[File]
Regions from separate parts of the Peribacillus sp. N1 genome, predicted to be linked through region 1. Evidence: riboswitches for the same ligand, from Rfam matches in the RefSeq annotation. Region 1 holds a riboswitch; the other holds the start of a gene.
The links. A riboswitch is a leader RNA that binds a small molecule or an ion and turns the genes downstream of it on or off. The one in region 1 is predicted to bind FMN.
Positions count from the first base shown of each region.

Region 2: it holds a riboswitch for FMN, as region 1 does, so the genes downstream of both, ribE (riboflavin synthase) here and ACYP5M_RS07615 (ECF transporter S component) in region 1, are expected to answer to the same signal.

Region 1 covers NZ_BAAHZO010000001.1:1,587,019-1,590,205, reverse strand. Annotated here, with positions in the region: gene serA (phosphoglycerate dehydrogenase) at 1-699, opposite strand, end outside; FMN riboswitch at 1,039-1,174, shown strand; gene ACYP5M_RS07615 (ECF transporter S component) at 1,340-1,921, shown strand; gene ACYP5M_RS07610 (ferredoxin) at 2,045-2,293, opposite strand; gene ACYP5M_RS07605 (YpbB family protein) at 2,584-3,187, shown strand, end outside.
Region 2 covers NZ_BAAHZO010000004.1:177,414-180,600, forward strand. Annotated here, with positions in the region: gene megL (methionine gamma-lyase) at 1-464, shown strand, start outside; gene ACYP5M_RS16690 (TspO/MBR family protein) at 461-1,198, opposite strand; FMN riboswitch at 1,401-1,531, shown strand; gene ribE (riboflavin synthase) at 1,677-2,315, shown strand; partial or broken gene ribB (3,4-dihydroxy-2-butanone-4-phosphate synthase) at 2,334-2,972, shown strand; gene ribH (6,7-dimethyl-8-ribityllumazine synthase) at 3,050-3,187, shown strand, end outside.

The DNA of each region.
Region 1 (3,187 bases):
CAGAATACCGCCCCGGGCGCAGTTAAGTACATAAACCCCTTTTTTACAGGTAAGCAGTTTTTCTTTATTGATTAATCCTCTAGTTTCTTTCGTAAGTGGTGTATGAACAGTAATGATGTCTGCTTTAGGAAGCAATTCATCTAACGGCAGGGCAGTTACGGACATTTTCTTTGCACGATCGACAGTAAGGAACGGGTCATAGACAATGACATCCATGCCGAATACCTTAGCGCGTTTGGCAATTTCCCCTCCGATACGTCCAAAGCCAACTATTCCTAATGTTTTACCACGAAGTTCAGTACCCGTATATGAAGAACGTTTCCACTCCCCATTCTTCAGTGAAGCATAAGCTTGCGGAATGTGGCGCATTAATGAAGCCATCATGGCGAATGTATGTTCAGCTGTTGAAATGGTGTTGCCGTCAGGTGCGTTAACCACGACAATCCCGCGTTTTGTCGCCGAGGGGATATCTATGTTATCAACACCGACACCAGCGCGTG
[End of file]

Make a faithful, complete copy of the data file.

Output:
Regions from separate parts of the Peribacillus sp. N1 genome, predicted to be linked through region 1. Evidence: riboswitches for the same ligand, from Rfam matches in the RefSeq annotation. Region 1 holds a riboswitch; the other holds the start of a gene.
The links. A riboswitch is a leader RNA that binds a small molecule or an ion and turns the genes downstream of it on or off. The one in region 1 is predicted to bind FMN.
Positions count from the first base shown of each region.

Region 2: it holds a riboswitch for FMN, as region 1 does, so the genes downstream of both, ribE (riboflavin synthase) here and ACYP5M_RS07615 (ECF transporter S component) in region 1, are expected to answer to the same signal.

Region 1 covers NZ_BAAHZO010000001.1:1,587,019-1,590,205, reverse strand. Annotated here, with positions in the region: gene serA (phosphoglycerate dehydrogenase) at 1-699, opposite strand, end outside; FMN riboswitch at 1,039-1,174, shown strand; gene ACYP5M_RS07615 (ECF transporter S component) at 1,340-1,921, shown strand; gene ACYP5M_RS07610 (ferredoxin) at 2,045-2,293, opposite strand; gene ACYP5M_RS07605 (YpbB family protein) at 2,584-3,187, shown strand, end outside.
Region 2 covers NZ_BAAHZO010000004.1:177,414-180,600, forward strand. Annotated here, with positions in the region: gene megL (methionine gamma-lyase) at 1-464, shown strand, start outside; gene ACYP5M_RS16690 (TspO/MBR family protein) at 461-1,198, opposite strand; FMN riboswitch at 1,401-1,531, shown strand; gene ribE (riboflavin synthase) at 1,677-2,315, shown strand; partial or broken gene ribB (3,4-dihydroxy-2-butanone-4-phosphate synthase) at 2,334-2,972, shown strand; gene ribH (6,7-dimethyl-8-ribityllumazine synthase) at 3,050-3,187, shown strand, end outside.

The DNA of each region.
Region 1 (3,187 bases):
CAGAATACCGCCCCGGGCGCAGTTAAGTACATAAACCCCTTTTTTACAGGTAAGCAGTTTTTCTTTATTGATTAATCCTCTAGTTTCTTTCGTAAGTGGTGTATGAACAGTAATGATGTCTGCTTTAGGAAGCAATTCATCTAACGGCAGGGCAGTTACGGACATTTTCTTTGCACGATCGACAGTAAGGAACGGGTCATAGACAATGACATCCATGCCGAATACCTTAGCGCGTTTGGCAATTTCCCCTCCGATACGTCCAAAGCCAACTATTCCTAATGTTTTACCACGAAGTTCAGTACCCGTATATGAAGAACGTTTCCACTCCCCATTCTTCAGTGAAGCATAAGCTTGCGGAATGTGGCGCATTAATGAAGCCATCATGGCGAATGTATGTTCAGCTGTTGAAATGGTGTTGCCGTCAGGTGCGTTAACCACGACAATCCCGCGTTTTGTCGCCGAGGGGATATCTATGTTATCAACACCGACACCAGCGCGTG